There is a way to get a new vehicle without getting all the new “features” such as an engine that turns itself off every time you stop for a light, brakes that come on when you didn’t apply them and – the very latest feature coming online in new cars – an electronic seatbelt interlock that keeps the car from moving until you “buckle up.”
Or at least, until you fool the E-nanny, by “buckling up” the seat.
You can avoid all of that by buying . . . a new motorcycle.
It’s true that bikes are catching up to cars as regards all this nannying but they’re still a good 15-20 years behind where new cars are now. Probably because it’s harder to nanny a rider than a driver, both psychologically and functionally.
Riders do care about “safety” – certainly. But they’re more interested in riding. And they know that knowing how to ride – their own skill and attentiveness – is the most effective safety “feature” there is.
And it’s not something you buy – or a buzzer that beeps.
Riders have less patience for anything that second-guesses their riding. It probably explains while some new bikes do have things like ABS and traction control, as all new cars have, on a bike there is usually an Off switch for both – something no new cars comes with when it comes to ABS and many do not have when it comes to traction control, which in some makes/models insolently turns itself back on above a certain speed or never turns off entirely.
No new bike has an engine that turns itself off – and on – as almost all new car engines do. Probably because riders would never tolerate this and also because even the least fuel-efficient bikes are more fuel-efficient than almost any car. “Saving” 1 MPG – maybe – by constantly cycling the engine off and on seems like a big price to pay (in the form of aggravation, in the form of decreased battery life, in the form of increase cost) in a car that averages 28 MPG. It seems preposterous to afflict a bike that averages 45 MPG in this manner.
More fundamentally, there is no ASS-equipped bike because there is no Corporate Average Fuel Efficiency (CAFE) federal fatwa decreeing how much gas a bike is allowed to use before its manufacturer is punished for it.
For similar reasons, bikes have fewer and less complex emissions controls – because the standards are less severe – having been established when reasonableness rather than punitive-ness was the standard for setting the regs. Bikes have much smaller engines than most cars and burn half the gas the typical car engine does – resulting in half or less the emissions of gasses than cars.
It is why new bikes only got saddled with catalytic converters in the early 2000s – as opposed to the mid-’70s, as was the case with new cars. It is also why no new bikes have direct injection – yet – while probably two-thirds of new cars do have it. Along with the dual fuel pumps and expense of all of that, including the expense of decreased engine longevity due to carbon fouling caused by the direct-injecting.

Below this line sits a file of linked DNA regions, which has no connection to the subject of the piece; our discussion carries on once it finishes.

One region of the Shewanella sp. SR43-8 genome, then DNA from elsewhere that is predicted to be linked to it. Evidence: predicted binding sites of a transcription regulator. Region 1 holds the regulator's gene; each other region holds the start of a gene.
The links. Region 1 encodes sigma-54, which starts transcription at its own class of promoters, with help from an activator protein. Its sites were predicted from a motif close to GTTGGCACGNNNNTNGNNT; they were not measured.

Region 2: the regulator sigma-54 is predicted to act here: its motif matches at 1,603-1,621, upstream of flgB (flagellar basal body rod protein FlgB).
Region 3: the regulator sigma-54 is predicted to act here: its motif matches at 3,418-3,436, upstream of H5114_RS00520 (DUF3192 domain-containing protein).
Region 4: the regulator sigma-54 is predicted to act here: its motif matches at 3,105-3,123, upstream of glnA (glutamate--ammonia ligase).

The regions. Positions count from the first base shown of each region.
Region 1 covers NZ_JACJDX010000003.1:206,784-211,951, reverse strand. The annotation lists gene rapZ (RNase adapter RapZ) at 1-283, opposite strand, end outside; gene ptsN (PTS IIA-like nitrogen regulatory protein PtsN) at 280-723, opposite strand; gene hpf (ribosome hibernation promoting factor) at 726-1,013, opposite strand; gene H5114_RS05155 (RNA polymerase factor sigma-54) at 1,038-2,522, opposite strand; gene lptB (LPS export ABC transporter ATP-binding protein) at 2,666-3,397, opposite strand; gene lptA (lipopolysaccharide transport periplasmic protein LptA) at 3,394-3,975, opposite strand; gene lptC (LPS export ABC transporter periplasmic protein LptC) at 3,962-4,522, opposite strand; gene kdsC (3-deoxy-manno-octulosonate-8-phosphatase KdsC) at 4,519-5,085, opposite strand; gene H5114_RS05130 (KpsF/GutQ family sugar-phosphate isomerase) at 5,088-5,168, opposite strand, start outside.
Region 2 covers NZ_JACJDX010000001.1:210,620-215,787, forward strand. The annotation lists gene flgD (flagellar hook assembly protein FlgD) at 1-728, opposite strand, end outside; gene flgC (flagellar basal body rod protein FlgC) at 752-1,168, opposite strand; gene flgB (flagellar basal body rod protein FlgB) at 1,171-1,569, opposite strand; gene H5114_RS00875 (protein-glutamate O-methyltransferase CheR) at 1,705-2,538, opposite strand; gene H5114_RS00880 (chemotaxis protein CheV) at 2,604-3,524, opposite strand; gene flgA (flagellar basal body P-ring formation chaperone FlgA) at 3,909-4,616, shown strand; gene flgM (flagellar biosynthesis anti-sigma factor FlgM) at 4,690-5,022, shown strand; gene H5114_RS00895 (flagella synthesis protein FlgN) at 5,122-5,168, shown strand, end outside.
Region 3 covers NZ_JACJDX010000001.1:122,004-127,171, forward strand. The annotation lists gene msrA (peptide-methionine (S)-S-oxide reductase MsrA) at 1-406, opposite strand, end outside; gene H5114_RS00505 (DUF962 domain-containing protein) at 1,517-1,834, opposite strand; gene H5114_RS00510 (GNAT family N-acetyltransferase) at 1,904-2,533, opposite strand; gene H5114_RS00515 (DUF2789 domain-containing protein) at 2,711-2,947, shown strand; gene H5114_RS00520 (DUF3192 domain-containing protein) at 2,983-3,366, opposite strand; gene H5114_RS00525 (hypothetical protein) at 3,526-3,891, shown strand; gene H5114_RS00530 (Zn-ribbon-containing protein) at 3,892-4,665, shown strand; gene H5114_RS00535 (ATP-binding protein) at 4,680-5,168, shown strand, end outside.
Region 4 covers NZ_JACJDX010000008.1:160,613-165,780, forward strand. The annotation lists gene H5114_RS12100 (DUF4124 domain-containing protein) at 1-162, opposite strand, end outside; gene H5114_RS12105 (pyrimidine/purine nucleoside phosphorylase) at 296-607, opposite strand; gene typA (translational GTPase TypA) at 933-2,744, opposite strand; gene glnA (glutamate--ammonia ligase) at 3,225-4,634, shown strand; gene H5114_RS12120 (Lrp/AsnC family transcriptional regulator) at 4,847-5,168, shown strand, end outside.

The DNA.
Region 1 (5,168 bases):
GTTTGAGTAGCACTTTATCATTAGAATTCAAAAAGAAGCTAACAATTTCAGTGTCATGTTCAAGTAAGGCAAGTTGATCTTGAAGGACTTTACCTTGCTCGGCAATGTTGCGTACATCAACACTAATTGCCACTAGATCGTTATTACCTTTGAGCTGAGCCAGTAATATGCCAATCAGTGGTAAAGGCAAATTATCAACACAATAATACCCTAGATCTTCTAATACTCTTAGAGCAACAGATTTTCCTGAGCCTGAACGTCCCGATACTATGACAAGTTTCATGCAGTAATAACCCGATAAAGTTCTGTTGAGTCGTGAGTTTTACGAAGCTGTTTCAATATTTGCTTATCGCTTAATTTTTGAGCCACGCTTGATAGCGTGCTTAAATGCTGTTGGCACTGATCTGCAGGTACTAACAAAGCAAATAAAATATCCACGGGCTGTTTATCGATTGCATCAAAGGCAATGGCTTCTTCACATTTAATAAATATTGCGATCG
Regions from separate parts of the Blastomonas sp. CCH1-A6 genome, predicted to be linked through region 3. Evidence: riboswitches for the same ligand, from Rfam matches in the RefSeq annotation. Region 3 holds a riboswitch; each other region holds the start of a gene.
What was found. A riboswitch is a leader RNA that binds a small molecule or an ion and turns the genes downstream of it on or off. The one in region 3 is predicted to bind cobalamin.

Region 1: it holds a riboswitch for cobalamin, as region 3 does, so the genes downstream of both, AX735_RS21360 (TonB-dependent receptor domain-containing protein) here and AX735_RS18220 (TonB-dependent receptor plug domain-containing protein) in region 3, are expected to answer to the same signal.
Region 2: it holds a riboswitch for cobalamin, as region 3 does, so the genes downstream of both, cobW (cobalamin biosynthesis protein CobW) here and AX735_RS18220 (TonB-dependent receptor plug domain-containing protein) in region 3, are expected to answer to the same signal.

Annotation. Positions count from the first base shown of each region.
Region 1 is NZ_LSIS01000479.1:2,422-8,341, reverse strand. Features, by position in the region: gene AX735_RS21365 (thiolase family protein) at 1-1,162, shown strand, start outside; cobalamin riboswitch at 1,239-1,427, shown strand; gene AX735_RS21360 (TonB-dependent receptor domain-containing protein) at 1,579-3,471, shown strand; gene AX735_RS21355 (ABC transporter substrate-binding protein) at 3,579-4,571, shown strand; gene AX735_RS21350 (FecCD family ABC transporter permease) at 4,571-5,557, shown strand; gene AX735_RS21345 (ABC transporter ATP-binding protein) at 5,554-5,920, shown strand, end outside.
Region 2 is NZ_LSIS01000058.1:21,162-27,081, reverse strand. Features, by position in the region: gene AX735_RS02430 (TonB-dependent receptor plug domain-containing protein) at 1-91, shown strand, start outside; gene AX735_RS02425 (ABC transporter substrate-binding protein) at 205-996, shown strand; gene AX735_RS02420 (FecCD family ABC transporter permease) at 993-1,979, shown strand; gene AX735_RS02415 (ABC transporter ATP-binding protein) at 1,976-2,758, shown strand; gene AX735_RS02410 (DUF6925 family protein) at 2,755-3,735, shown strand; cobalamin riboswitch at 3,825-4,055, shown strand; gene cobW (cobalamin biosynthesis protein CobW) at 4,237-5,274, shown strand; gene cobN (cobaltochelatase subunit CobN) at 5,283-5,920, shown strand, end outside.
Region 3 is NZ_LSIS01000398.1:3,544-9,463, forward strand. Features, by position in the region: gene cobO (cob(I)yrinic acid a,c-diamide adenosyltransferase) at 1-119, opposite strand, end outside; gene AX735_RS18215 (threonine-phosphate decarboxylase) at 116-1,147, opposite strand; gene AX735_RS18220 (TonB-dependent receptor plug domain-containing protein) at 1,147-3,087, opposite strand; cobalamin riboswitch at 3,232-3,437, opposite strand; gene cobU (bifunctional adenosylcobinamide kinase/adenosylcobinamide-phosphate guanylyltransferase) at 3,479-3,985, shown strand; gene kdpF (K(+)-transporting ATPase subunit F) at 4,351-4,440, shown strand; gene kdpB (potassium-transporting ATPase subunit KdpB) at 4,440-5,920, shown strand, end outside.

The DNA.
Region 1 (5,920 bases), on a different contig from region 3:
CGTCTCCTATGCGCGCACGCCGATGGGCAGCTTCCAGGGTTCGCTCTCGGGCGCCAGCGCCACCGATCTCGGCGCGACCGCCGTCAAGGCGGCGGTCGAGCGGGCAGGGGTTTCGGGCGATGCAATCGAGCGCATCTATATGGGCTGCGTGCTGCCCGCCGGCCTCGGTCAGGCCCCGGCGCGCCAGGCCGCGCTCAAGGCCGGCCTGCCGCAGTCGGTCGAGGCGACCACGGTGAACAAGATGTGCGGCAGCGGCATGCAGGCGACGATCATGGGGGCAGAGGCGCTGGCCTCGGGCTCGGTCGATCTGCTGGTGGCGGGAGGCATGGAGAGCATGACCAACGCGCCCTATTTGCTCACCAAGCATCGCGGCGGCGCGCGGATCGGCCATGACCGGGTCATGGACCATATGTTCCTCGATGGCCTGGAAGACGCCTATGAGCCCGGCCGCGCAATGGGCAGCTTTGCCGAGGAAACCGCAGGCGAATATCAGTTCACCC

Many bikes still had carburetors as recently as 10 years ago and a few still do have them. No new car sold in the United States has had a carburetor feeding it fuel since the late 1980s, almost 40 years ago.
No new bike – no bike, ever – has come with seat belts, much less obnoxious buzzers and lights pestering you to buckle them. This being so because a seatbelt on a bike would be unquestionably unsafe (as is sometimes the case in a car). When a bike goes down, it is usually a good idea for the rider to get off – so as to avoid being run over by his own bike and also to possibly avoid running into the car or tree the bike is headed for. Riders learn how to lay down their bike – and let it go its own way.
Some bikes – a very few – do have air bags. But unlike all new cars, the air bags that are available as options that can be purchased with a few new bikes are not mandatory. You are still free to say – no thanks – to air bags. If you buy two wheels rather than four (or even three; trikes aren’t required to have air bags yet, either).
New bikes are also less disposable than new cars – precisely because they lack many of the latest features new cars come standard with. They are still much more DIY-serviceable, in part because their workings are more accessible as well as comprehensible. And because their primary control interfaces remain mostly mechanical.
While some have drive-by-wire throttle control, most still use cables for many controls and – in a pinch – a cable could likely be made to work. No new bike has a ten speed electronically controlled automatic transmission. Gears and clutch, as always – and probably good to go for the next 30 years or even longer.
Quicker than a Hellcat Challenger, too – and for 20 percent the cost. And three times the mileage.
Without any of the “features” that otherwise come along for the drive.
. . .
Interested in ways to brighten up your bike at night? See here!
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